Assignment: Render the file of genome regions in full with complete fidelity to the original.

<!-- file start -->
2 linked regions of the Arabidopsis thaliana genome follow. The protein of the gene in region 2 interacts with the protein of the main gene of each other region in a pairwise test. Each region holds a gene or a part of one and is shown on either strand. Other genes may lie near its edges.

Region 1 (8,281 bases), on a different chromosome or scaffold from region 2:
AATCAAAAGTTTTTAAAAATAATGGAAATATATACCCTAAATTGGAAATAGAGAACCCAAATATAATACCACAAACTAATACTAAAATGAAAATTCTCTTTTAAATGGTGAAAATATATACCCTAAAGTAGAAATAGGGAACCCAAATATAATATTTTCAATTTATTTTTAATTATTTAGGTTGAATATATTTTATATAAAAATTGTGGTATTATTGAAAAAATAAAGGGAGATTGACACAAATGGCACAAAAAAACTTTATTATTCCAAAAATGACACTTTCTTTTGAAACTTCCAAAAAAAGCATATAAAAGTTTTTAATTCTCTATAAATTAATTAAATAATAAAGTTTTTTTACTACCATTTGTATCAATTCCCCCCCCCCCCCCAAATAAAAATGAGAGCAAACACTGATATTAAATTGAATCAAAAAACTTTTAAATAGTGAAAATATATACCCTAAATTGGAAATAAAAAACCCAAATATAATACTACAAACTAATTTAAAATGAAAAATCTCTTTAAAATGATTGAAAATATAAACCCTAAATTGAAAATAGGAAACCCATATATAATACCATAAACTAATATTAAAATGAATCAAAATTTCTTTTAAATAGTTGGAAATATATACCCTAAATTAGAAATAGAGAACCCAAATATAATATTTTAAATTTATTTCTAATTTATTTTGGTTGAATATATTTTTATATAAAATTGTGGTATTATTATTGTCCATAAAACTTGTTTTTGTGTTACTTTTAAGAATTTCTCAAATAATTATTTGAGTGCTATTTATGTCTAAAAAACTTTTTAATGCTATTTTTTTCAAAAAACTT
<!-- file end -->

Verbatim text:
2 linked regions of the Arabidopsis thaliana genome follow. The protein of the gene in region 2 interacts with the protein of the main gene of each other region in a pairwise test. Each region holds a gene or a part of one and is shown on either strand. Other genes may lie near its edges.

Region 1 (8,281 bases), on a different chromosome or scaffold from region 2:
AATCAAAAGTTTTTAAAAATAATGGAAATATATACCCTAAATTGGAAATAGAGAACCCAAATATAATACCACAAACTAATACTAAAATGAAAATTCTCTTTTAAATGGTGAAAATATATACCCTAAAGTAGAAATAGGGAACCCAAATATAATATTTTCAATTTATTTTTAATTATTTAGGTTGAATATATTTTATATAAAAATTGTGGTATTATTGAAAAAATAAAGGGAGATTGACACAAATGGCACAAAAAAACTTTATTATTCCAAAAATGACACTTTCTTTTGAAACTTCCAAAAAAAGCATATAAAAGTTTTTAATTCTCTATAAATTAATTAAATAATAAAGTTTTTTTACTACCATTTGTATCAATTCCCCCCCCCCCCCCAAATAAAAATGAGAGCAAACACTGATATTAAATTGAATCAAAAAACTTTTAAATAGTGAAAATATATACCCTAAATTGGAAATAAAAAACCCAAATATAATACTACAAACTAATTTAAAATGAAAAATCTCTTTAAAATGATTGAAAATATAAACCCTAAATTGAAAATAGGAAACCCATATATAATACCATAAACTAATATTAAAATGAATCAAAATTTCTTTTAAATAGTTGGAAATATATACCCTAAATTAGAAATAGAGAACCCAAATATAATATTTTAAATTTATTTCTAATTTATTTTGGTTGAATATATTTTTATATAAAATTGTGGTATTATTATTGTCCATAAAACTTGTTTTTGTGTTACTTTTAAGAATTTCTCAAATAATTATTTGAGTGCTATTTATGTCTAAAAAACTTTTTAATGCTATTTTTTTCAAAAAACTT